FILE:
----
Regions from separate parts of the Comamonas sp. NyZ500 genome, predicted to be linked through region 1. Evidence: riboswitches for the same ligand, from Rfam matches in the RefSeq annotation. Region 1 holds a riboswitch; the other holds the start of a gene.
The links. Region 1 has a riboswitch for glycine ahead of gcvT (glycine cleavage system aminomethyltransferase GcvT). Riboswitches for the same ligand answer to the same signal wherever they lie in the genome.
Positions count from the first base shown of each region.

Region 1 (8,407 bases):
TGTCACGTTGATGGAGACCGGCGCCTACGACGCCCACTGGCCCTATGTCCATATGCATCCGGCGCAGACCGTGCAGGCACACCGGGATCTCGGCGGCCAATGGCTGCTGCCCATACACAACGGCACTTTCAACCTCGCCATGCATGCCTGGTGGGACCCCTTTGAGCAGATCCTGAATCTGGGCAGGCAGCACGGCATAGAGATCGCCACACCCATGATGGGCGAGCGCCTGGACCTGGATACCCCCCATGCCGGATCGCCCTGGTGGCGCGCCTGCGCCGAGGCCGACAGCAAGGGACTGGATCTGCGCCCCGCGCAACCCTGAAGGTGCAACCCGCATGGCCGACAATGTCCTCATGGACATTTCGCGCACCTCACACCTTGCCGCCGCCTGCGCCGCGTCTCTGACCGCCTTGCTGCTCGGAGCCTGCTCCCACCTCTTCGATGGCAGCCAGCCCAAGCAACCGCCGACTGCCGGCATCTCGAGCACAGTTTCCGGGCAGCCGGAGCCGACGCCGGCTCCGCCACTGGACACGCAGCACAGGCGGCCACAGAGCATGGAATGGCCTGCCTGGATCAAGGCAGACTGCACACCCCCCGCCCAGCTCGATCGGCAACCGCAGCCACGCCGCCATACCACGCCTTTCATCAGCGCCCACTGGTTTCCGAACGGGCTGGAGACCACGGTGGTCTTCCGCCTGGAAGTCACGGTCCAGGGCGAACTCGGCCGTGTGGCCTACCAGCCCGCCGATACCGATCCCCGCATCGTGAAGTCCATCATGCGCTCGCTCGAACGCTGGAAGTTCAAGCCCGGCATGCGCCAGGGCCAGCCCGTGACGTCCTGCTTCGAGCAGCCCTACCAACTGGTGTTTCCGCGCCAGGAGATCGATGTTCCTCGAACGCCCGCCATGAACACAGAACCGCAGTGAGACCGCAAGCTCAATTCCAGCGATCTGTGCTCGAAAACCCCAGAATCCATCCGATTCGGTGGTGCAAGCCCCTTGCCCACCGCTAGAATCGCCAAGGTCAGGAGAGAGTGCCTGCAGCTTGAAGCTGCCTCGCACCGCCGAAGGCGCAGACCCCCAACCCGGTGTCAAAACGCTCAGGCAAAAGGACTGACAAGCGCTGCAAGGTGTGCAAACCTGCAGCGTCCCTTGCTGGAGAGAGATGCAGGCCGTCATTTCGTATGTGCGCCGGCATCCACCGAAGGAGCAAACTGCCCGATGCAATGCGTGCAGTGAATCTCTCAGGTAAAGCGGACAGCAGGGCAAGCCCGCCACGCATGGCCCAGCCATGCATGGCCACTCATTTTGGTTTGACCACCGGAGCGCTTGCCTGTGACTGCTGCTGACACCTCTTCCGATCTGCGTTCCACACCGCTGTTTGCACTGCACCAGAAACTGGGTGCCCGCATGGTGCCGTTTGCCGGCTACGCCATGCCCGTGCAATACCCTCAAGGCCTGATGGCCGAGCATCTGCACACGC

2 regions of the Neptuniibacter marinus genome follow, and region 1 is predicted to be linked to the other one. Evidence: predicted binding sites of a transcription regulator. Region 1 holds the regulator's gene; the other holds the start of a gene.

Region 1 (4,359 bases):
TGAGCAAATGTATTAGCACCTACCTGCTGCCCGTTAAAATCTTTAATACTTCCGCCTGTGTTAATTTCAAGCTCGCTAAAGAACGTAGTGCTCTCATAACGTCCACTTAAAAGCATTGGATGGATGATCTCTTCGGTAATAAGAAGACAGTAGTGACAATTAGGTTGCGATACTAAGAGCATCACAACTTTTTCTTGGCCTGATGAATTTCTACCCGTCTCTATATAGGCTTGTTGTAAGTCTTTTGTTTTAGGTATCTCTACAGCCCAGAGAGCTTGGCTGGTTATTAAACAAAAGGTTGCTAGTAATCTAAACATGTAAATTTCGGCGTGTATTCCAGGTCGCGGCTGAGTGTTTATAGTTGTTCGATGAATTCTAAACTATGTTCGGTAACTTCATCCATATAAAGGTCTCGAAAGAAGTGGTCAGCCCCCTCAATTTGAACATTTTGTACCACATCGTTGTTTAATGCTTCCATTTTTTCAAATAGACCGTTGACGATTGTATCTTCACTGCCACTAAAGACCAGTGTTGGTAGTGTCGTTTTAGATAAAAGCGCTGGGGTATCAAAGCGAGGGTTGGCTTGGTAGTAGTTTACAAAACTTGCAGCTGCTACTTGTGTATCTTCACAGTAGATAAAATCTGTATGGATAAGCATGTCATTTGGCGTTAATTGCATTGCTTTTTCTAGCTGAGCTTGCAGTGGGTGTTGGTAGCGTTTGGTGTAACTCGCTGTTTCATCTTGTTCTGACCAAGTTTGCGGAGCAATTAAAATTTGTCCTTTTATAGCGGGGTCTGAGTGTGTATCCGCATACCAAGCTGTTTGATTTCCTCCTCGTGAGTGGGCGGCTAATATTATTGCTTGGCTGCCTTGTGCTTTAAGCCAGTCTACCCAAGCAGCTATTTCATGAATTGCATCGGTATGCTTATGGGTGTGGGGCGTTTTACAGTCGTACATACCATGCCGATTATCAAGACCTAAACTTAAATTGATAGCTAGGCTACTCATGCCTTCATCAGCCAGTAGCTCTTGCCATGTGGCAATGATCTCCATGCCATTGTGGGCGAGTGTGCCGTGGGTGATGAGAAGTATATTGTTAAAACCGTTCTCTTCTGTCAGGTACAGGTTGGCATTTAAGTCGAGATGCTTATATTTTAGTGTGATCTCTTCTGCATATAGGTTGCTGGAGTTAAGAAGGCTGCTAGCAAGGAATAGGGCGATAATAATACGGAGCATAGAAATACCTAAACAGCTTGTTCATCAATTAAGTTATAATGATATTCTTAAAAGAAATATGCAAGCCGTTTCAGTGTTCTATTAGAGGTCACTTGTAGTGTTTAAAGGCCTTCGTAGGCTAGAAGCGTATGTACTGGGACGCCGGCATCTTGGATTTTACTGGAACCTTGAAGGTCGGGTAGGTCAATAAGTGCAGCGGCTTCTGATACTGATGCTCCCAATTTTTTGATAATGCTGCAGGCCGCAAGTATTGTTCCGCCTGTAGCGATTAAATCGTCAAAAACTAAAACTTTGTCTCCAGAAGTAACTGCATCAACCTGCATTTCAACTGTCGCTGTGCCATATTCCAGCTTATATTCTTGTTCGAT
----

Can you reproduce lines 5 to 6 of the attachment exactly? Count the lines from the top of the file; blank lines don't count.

TGTCACGTTGATGGAGACCGGCGCCTACGACGCCCACTGGCCCTATGTCCATATGCATCCGGCGCAGACCGTGCAGGCACACCGGGATCTCGGCGGCCAATGGCTGCTGCCCATACACAACGGCACTTTCAACCTCGCCATGCATGCCTGGTGGGACCCCTTTGAGCAGATCCTGAATCTGGGCAGGCAGCACGGCATAGAGATCGCCACACCCATGATGGGCGAGCGCCTGGACCTGGATACCCCCCATGCCGGATCGCCCTGGTGGCGCGCCTGCGCCGAGGCCGACAGCAAGGGACTGGATCTGCGCCCCGCGCAACCCTGAAGGTGCAACCCGCATGGCCGACAATGTCCTCATGGACATTTCGCGCACCTCACACCTTGCCGCCGCCTGCGCCGCGTCTCTGACCGCCTTGCTGCTCGGAGCCTGCTCCCACCTCTTCGATGGCAGCCAGCCCAAGCAACCGCCGACTGCCGGCATCTCGAGCACAGTTTCCGGGCAGCCGGAGCCGACGCCGGCTCCGCCACTGGACACGCAGCACAGGCGGCCACAGAGCATGGAATGGCCTGCCTGGATCAAGGCAGACTGCACACCCCCCGCCCAGCTCGATCGGCAACCGCAGCCACGCCGCCATACCACGCCTTTCATCAGCGCCCACTGGTTTCCGAACGGGCTGGAGACCACGGTGGTCTTCCGCCTGGAAGTCACGGTCCAGGGCGAACTCGGCCGTGTGGCCTACCAGCCCGCCGATACCGATCCCCGCATCGTGAAGTCCATCATGCGCTCGCTCGAACGCTGGAAGTTCAAGCCCGGCATGCGCCAGGGCCAGCCCGTGACGTCCTGCTTCGAGCAGCCCTACCAACTGGTGTTTCCGCGCCAGGAGATCGATGTTCCTCGAACGCCCGCCATGAACACAGAACCGCAGTGAGACCGCAAGCTCAATTCCAGCGATCTGTGCTCGAAAACCCCAGAATCCATCCGATTCGGTGGTGCAAGCCCCTTGCCCACCGCTAGAATCGCCAAGGTCAGGAGAGAGTGCCTGCAGCTTGAAGCTGCCTCGCACCGCCGAAGGCGCAGACCCCCAACCCGGTGTCAAAACGCTCAGGCAAAAGGACTGACAAGCGCTGCAAGGTGTGCAAACCTGCAGCGTCCCTTGCTGGAGAGAGATGCAGGCCGTCATTTCGTATGTGCGCCGGCATCCACCGAAGGAGCAAACTGCCCGATGCAATGCGTGCAGTGAATCTCTCAGGTAAAGCGGACAGCAGGGCAAGCCCGCCACGCATGGCCCAGCCATGCATGGCCACTCATTTTGGTTTGACCACCGGAGCGCTTGCCTGTGACTGCTGCTGACACCTCTTCCGATCTGCGTTCCACACCGCTGTTTGCACTGCACCAGAAACTGGGTGCCCGCATGGTGCCGTTTGCCGGCTACGCCATGCCCGTGCAATACCCTCAAGGCCTGATGGCCGAGCATCTGCACACGC

2 regions of the Neptuniibacter marinus genome follow, and region 1 is predicted to be linked to the other one. Evidence: predicted binding sites of a transcription regulator. Region 1 holds the regulator's gene; the other holds the start of a gene.